The Korea Herald


Paradise Group denies ties with ex-fiance of fencing medalist

By Yoon Min-sik

Published : Oct. 26, 2023 - 15:14

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Nam Hyun-hee (Herald DB) Nam Hyun-hee (Herald DB)

Local casino and resort conglomerate Paradise Group on Thursday officially denied any relations with Jeon Cheong-jo, a con artist whose lie-riddled engagement with the former Olympic silver medalist Nam Hyun-hee has been making headlines here.

The former athlete had broken off her engagement with Jeon on Wednesday, hours after which Jeon was arrested by police on accusations of stalking Nam. It was also revealed by police on Thursday that Jeon had a woman's resident registration number, although Nam said she had known all along her former fiance had had sex reassignment surgery.

“Baseless claims about the (Paradise) company have been spreading online in relation to Jeon Cheong-jo, which is severely detrimental to our reputation and image,” the company said in an official statement. Jeon claimed to be an extramarital child of the Paradise Group chief Philip Jeon.

“We express sincere concern toward the false claim that Jeon is an extramarital child of the (chief of the) Paradise group, and again stress that it is not true.”

This was not the first time the relatively media-shy conglomerate has been targeted by fraudsters. Actor Kim Sang-jung in 2003 broke off his engagement after his bride-to-be lied about being part of Paradise Group’s owner family, and performance artist Nancy Lang in 2017 married and eventually divorced a man who also pretended to be part of the owner family.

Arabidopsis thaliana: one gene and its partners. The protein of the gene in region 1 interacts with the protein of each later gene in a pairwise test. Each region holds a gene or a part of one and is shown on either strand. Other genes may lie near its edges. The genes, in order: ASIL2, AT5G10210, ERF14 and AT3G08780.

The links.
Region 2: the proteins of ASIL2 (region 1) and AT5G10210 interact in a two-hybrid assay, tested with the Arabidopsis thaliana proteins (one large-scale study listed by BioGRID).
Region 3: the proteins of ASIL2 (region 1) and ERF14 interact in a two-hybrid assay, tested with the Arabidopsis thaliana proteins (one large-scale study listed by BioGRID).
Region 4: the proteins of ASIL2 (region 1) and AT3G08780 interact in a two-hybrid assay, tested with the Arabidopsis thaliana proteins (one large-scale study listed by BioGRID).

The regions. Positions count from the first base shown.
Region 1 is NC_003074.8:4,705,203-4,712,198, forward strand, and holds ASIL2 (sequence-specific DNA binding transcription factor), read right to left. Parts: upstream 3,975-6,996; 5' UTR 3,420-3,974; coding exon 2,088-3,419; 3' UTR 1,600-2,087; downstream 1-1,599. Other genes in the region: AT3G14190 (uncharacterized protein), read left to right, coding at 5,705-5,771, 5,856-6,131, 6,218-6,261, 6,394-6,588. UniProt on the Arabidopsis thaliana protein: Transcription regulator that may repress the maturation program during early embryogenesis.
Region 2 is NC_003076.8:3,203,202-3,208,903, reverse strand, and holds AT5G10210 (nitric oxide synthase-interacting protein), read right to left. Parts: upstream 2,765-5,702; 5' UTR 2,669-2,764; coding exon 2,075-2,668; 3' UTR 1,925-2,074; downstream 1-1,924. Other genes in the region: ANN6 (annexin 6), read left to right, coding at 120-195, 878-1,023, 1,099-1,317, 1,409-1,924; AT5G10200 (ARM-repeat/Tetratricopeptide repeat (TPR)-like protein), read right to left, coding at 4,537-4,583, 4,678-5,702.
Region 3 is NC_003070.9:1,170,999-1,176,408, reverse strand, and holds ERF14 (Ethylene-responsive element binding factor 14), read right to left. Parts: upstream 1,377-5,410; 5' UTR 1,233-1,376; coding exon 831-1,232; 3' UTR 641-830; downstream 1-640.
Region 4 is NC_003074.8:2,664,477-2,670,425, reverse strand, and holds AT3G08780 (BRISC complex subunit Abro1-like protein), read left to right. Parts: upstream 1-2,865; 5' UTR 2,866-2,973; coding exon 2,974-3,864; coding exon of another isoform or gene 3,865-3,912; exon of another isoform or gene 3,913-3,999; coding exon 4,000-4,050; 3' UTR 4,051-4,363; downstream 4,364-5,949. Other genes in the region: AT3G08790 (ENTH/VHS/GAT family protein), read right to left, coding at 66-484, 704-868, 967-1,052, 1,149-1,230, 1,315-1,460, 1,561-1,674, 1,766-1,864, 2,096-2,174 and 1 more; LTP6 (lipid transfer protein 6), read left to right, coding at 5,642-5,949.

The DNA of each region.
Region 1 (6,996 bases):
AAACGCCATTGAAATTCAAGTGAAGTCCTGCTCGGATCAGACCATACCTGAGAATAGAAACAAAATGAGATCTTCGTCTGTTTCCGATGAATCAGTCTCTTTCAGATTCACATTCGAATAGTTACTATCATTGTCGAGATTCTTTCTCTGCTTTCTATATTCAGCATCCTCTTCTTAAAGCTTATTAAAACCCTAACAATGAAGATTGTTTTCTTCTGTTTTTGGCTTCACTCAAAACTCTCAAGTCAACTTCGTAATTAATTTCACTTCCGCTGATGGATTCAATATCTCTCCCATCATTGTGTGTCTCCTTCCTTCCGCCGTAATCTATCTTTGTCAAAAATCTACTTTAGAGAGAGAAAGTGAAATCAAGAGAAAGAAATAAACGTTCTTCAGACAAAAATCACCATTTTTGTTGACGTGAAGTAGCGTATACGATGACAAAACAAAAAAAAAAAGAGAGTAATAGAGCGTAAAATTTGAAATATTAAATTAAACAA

The allegations surrounding Nam’s groom-to-be surfaced immediately after she announced her engagement Monday, mainly concerning Jeon's gender and past convictions for extortion.

In addition to the extortion allegations being true, Nam also revealed that Jeon also swindled hundreds of millions of won (hundreds of thousands of dollars) from her acquaintances.

Police said Thursday that they were investigating Jeon for claims of extortion and attempted extortion filed by Kim Min-seok, a member of the Gangseo-gu District Council in Seoul. Kim filed the charges based on a tip-off he got from a victim in her 20s, whom Jeon pressured to borrow as much in bank loans as possible for “investment.”

Nam said in a media interview Thursday that Jeon had two resident registration numbers. The 13-digit number is issued to every South Korean national, and the first digit is different for male and female -- the number for every male born before 2000 starts with 1, while their female peers have numbers starting with 2.

The resident registration card that Jeon showed reporters had a number starting with 1. But a police background check showed that the number started with a 2.

Only one resident registration number is issued to a South Korean, and although it is possible to change the number as part of the gender reassignment procedure, it is unclear if Jeon did that. It is unclear if either of Jeon’s two resident numbers is real. Jeon in the past extorted money from victims by posing as both men and women.